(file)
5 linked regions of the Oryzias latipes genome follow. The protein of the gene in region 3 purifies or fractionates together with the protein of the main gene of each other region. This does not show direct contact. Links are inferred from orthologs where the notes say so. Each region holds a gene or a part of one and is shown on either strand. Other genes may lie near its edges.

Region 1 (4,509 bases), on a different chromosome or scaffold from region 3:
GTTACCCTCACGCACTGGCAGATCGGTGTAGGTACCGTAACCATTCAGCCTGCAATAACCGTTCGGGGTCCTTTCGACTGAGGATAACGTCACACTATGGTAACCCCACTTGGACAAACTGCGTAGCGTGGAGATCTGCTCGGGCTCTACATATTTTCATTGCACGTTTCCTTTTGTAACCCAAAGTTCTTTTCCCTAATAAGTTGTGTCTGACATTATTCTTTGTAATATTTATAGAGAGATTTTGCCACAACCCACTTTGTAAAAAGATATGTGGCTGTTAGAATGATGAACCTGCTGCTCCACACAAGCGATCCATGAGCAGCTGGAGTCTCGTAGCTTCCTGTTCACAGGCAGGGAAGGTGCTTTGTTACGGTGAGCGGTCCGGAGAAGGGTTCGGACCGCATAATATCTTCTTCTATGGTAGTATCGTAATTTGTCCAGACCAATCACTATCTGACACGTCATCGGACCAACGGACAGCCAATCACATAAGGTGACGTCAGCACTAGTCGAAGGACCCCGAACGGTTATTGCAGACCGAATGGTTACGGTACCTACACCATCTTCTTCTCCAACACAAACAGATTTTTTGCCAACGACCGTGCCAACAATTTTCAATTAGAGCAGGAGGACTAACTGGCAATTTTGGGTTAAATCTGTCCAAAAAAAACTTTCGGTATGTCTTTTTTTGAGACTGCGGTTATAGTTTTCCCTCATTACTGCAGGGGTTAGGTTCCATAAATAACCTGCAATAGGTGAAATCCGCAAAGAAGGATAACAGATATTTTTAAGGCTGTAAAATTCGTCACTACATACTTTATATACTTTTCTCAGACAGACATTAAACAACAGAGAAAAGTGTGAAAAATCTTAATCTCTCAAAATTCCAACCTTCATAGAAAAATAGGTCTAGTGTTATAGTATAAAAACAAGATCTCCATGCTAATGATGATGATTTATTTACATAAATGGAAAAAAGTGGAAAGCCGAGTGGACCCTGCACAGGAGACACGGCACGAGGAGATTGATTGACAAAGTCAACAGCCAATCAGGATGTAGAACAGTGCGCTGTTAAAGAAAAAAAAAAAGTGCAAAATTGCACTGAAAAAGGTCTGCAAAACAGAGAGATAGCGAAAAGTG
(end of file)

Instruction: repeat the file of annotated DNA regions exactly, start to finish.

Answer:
5 linked regions of the Oryzias latipes genome follow. The protein of the gene in region 3 purifies or fractionates together with the protein of the main gene of each other region. This does not show direct contact. Links are inferred from orthologs where the notes say so. Each region holds a gene or a part of one and is shown on either strand. Other genes may lie near its edges.

Region 1 (4,509 bases), on a different chromosome or scaffold from region 3:
GTTACCCTCACGCACTGGCAGATCGGTGTAGGTACCGTAACCATTCAGCCTGCAATAACCGTTCGGGGTCCTTTCGACTGAGGATAACGTCACACTATGGTAACCCCACTTGGACAAACTGCGTAGCGTGGAGATCTGCTCGGGCTCTACATATTTTCATTGCACGTTTCCTTTTGTAACCCAAAGTTCTTTTCCCTAATAAGTTGTGTCTGACATTATTCTTTGTAATATTTATAGAGAGATTTTGCCACAACCCACTTTGTAAAAAGATATGTGGCTGTTAGAATGATGAACCTGCTGCTCCACACAAGCGATCCATGAGCAGCTGGAGTCTCGTAGCTTCCTGTTCACAGGCAGGGAAGGTGCTTTGTTACGGTGAGCGGTCCGGAGAAGGGTTCGGACCGCATAATATCTTCTTCTATGGTAGTATCGTAATTTGTCCAGACCAATCACTATCTGACACGTCATCGGACCAACGGACAGCCAATCACATAAGGTGACGTCAGCACTAGTCGAAGGACCCCGAACGGTTATTGCAGACCGAATGGTTACGGTACCTACACCATCTTCTTCTCCAACACAAACAGATTTTTTGCCAACGACCGTGCCAACAATTTTCAATTAGAGCAGGAGGACTAACTGGCAATTTTGGGTTAAATCTGTCCAAAAAAAACTTTCGGTATGTCTTTTTTTGAGACTGCGGTTATAGTTTTCCCTCATTACTGCAGGGGTTAGGTTCCATAAATAACCTGCAATAGGTGAAATCCGCAAAGAAGGATAACAGATATTTTTAAGGCTGTAAAATTCGTCACTACATACTTTATATACTTTTCTCAGACAGACATTAAACAACAGAGAAAAGTGTGAAAAATCTTAATCTCTCAAAATTCCAACCTTCATAGAAAAATAGGTCTAGTGTTATAGTATAAAAACAAGATCTCCATGCTAATGATGATGATTTATTTACATAAATGGAAAAAAGTGGAAAGCCGAGTGGACCCTGCACAGGAGACACGGCACGAGGAGATTGATTGACAAAGTCAACAGCCAATCAGGATGTAGAACAGTGCGCTGTTAAAGAAAAAAAAAAAGTGCAAAATTGCACTGAAAAAGGTCTGCAAAACAGAGAGATAGCGAAAAGTG